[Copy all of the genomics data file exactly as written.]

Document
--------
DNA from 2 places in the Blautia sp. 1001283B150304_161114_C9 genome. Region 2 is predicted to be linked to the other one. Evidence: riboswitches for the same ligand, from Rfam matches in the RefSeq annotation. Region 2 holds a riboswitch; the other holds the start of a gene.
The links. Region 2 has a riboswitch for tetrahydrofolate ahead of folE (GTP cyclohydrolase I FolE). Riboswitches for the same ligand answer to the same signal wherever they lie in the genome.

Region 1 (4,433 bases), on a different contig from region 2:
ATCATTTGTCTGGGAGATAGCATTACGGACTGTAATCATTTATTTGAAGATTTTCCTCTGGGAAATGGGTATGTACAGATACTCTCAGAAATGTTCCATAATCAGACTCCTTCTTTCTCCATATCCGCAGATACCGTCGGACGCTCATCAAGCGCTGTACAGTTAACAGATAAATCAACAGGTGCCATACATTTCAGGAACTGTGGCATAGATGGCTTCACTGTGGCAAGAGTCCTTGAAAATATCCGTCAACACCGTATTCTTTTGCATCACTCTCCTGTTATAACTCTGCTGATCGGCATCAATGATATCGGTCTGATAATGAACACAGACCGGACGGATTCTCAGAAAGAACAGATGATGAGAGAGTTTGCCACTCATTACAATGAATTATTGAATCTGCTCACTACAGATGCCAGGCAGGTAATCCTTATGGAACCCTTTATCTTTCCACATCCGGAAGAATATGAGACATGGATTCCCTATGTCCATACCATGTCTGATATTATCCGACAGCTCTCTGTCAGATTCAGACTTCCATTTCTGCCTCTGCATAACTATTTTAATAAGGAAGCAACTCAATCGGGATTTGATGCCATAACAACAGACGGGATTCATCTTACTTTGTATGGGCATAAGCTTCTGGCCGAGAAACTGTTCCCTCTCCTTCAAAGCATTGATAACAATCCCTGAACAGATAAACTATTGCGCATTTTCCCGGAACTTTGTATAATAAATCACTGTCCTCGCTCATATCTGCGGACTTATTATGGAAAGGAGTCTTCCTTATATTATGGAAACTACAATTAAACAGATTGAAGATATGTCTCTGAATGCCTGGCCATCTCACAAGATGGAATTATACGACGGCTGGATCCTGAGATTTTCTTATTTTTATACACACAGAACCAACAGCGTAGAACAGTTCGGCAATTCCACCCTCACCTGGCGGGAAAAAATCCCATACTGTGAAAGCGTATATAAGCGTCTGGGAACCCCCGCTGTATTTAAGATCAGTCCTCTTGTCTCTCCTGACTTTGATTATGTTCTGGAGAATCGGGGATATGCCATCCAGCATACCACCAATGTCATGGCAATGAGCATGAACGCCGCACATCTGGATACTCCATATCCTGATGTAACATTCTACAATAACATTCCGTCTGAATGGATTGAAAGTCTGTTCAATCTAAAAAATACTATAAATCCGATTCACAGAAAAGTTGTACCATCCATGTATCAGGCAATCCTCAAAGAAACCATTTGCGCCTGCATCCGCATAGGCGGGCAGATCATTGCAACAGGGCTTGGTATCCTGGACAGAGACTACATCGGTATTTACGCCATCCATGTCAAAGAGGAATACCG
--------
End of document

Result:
DNA from 2 places in the Blautia sp. 1001283B150304_161114_C9 genome. Region 2 is predicted to be linked to the other one. Evidence: riboswitches for the same ligand, from Rfam matches in the RefSeq annotation. Region 2 holds a riboswitch; the other holds the start of a gene.
The links. Region 2 has a riboswitch for tetrahydrofolate ahead of folE (GTP cyclohydrolase I FolE). Riboswitches for the same ligand answer to the same signal wherever they lie in the genome.

Region 1 (4,433 bases), on a different contig from region 2:
ATCATTTGTCTGGGAGATAGCATTACGGACTGTAATCATTTATTTGAAGATTTTCCTCTGGGAAATGGGTATGTACAGATACTCTCAGAAATGTTCCATAATCAGACTCCTTCTTTCTCCATATCCGCAGATACCGTCGGACGCTCATCAAGCGCTGTACAGTTAACAGATAAATCAACAGGTGCCATACATTTCAGGAACTGTGGCATAGATGGCTTCACTGTGGCAAGAGTCCTTGAAAATATCCGTCAACACCGTATTCTTTTGCATCACTCTCCTGTTATAACTCTGCTGATCGGCATCAATGATATCGGTCTGATAATGAACACAGACCGGACGGATTCTCAGAAAGAACAGATGATGAGAGAGTTTGCCACTCATTACAATGAATTATTGAATCTGCTCACTACAGATGCCAGGCAGGTAATCCTTATGGAACCCTTTATCTTTCCACATCCGGAAGAATATGAGACATGGATTCCCTATGTCCATACCATGTCTGATATTATCCGACAGCTCTCTGTCAGATTCAGACTTCCATTTCTGCCTCTGCATAACTATTTTAATAAGGAAGCAACTCAATCGGGATTTGATGCCATAACAACAGACGGGATTCATCTTACTTTGTATGGGCATAAGCTTCTGGCCGAGAAACTGTTCCCTCTCCTTCAAAGCATTGATAACAATCCCTGAACAGATAAACTATTGCGCATTTTCCCGGAACTTTGTATAATAAATCACTGTCCTCGCTCATATCTGCGGACTTATTATGGAAAGGAGTCTTCCTTATATTATGGAAACTACAATTAAACAGATTGAAGATATGTCTCTGAATGCCTGGCCATCTCACAAGATGGAATTATACGACGGCTGGATCCTGAGATTTTCTTATTTTTATACACACAGAACCAACAGCGTAGAACAGTTCGGCAATTCCACCCTCACCTGGCGGGAAAAAATCCCATACTGTGAAAGCGTATATAAGCGTCTGGGAACCCCCGCTGTATTTAAGATCAGTCCTCTTGTCTCTCCTGACTTTGATTATGTTCTGGAGAATCGGGGATATGCCATCCAGCATACCACCAATGTCATGGCAATGAGCATGAACGCCGCACATCTGGATACTCCATATCCTGATGTAACATTCTACAATAACATTCCGTCTGAATGGATTGAAAGTCTGTTCAATCTAAAAAATACTATAAATCCGATTCACAGAAAAGTTGTACCATCCATGTATCAGGCAATCCTCAAAGAAACCATTTGCGCCTGCATCCGCATAGGCGGGCAGATCATTGCAACAGGGCTTGGTATCCTGGACAGAGACTACATCGGTATTTACGCCATCCATGTCAAAGAGGAATACCG